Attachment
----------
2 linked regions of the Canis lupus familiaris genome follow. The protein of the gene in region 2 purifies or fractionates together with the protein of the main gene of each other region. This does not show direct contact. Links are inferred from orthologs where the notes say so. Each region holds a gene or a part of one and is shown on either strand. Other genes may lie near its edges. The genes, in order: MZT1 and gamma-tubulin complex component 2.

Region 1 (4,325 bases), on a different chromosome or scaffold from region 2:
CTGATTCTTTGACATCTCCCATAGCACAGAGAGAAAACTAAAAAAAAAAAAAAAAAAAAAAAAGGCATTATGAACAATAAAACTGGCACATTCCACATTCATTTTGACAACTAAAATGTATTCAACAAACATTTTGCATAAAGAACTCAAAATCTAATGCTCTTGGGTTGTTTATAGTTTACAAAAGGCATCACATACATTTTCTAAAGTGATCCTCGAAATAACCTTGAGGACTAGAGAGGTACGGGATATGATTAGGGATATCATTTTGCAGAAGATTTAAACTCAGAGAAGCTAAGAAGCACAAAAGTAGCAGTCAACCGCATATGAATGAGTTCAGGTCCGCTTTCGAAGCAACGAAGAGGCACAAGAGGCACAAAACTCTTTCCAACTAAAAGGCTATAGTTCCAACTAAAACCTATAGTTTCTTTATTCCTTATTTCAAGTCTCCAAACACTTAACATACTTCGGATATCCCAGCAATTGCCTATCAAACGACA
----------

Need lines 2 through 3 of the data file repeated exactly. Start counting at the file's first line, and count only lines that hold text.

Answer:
Region 1 (4,325 bases), on a different chromosome or scaffold from region 2:
CTGATTCTTTGACATCTCCCATAGCACAGAGAGAAAACTAAAAAAAAAAAAAAAAAAAAAAAAGGCATTATGAACAATAAAACTGGCACATTCCACATTCATTTTGACAACTAAAATGTATTCAACAAACATTTTGCATAAAGAACTCAAAATCTAATGCTCTTGGGTTGTTTATAGTTTACAAAAGGCATCACATACATTTTCTAAAGTGATCCTCGAAATAACCTTGAGGACTAGAGAGGTACGGGATATGATTAGGGATATCATTTTGCAGAAGATTTAAACTCAGAGAAGCTAAGAAGCACAAAAGTAGCAGTCAACCGCATATGAATGAGTTCAGGTCCGCTTTCGAAGCAACGAAGAGGCACAAGAGGCACAAAACTCTTTCCAACTAAAAGGCTATAGTTCCAACTAAAACCTATAGTTTCTTTATTCCTTATTTCAAGTCTCCAAACACTTAACATACTTCGGATATCCCAGCAATTGCCTATCAAACGACA